The UMaine men’s ice hockey player wants his opponents to hate him

Freshman at the University of Maine hockey left winger Thomas Freel is not going to make friends on opposing teams.

He doesn’t want it.

His gritty and direct style of play agitates opponents.

“I want people to remember me, but not for the right reasons,” Freel said. “I like being the guy other teams don’t like to play or fight against.”

The 5-foot-11, 181-pound Freel has one goal and three assists for four points in his first nine games, and has blocked five shots. It plays an essential role for the UMaine men’s hockey teamthe hard-nosed power forward – a vital position for winning puck battles and causing havoc by setting up screens, engaging defenders and slipping rebounds.

“There’s not a lot of guys out there that want to go do the dirty work that he does,” UMaine second-year head coach Ben Barr said. “Guys rally around him. He goes to the net, takes a penalty, kills penalties. He does a bit of everything. »

He plays in all situations, including the power play and the penalty kill.

“He deserved every second of ice time he got,” Barr said. “He understands what he is. He’s one of those guys you just have to tell once to do something. He already knows.

Freel’s heritage explains some of his hardy traits. He was born in Aberdeen, Scotland, then moved with his family to Ottawa, Ontario when he was around 6 or 7 years old.

He was a late player and never played hockey in Scotland.

“I saw some of my neighbors (in Ottawa) playing street hockey. I didn’t know what it was. I participated and loved it.

He was invited by his friends to join an ice hockey team.

“I showed up on the first day of tryouts with brand new gear that I had never worn before. It was a bit of a gong show. I had to learn to skate in the middle of tryouts,” said said Freel.

“The first two years were a bit slow, but I got the hang of it pretty quickly. I fell in love with it right away and it took off from there.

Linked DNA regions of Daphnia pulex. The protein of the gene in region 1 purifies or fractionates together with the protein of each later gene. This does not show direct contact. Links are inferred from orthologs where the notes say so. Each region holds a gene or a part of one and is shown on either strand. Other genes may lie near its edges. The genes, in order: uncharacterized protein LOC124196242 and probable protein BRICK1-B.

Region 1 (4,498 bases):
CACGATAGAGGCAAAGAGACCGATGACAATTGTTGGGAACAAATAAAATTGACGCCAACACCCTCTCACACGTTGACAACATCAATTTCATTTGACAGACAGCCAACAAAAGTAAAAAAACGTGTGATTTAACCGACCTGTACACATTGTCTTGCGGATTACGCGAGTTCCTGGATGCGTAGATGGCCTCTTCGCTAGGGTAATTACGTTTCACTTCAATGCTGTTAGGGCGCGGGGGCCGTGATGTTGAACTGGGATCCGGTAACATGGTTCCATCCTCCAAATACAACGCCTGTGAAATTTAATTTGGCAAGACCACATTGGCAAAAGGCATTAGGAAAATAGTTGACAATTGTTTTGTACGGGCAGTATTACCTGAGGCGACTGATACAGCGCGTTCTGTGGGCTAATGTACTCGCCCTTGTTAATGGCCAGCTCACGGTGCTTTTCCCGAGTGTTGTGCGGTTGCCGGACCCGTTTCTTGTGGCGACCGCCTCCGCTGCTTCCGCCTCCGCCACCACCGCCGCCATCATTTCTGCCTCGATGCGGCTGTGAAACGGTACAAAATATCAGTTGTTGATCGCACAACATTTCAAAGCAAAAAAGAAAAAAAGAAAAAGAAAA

He played for several Ottawa junior teams, including the Ottawa Junior Senators of the Central Canada Hockey League last season, where he had 35 goals and 26 assists for 61 points in 51 games. He also had three goals and seven assists for 10 points in 10 playoff games.

The league isn’t as prestigious as the USA Hockey League or the BC Junior Hockey League, but Barr said Freel’s style is well-suited for success at the college level, while some Top USHL players can’t adapt to the “heavier and tougher” brand of hockey in college.

“And if they don’t score in college, that’s a problem. But he’s a guy who even if he doesn’t score, he’s still going to help your team,” Barr said. “He’s one of those retro players.”

Freel, 21, feels lucky to have had plenty of ice time at UMaine.

“They gave me a ton of opportunities. It really helped my confidence. I just try to approach each day as a new day,” Freel said. “Whether you pass or fail the day before, you bring the same mindset.”

He enjoys working on his game and appreciates the resources of the team, explaining that he can train with sports performance coach Codi Fitzgerald or can squeeze in half an hour of skating between classes and maybe shoot the puck with volunteer assistant Matthew Vanden Berg.

“Everyone has been so accommodating,” he said. “You get out of it what you put into it.”

He said the biggest adjustment to college hockey is speed.

“It’s such a fast game. You don’t have time on the puck,” Freel said.

Freel and the Black Bears, 2-6-1 overall and 0-3-1 in Hockey East, will look to end a five-game winless streak (0-4-1) at Merrimack Friday at 4 p.m. and Saturday to 19h. pm

He really enjoys playing for the Black Bears and in front of the energetic crowds at Alfond Arena.

“It’s so special. I don’t take it for granted. I can’t imagine myself anywhere else,” he said.

Catherine J. Martinez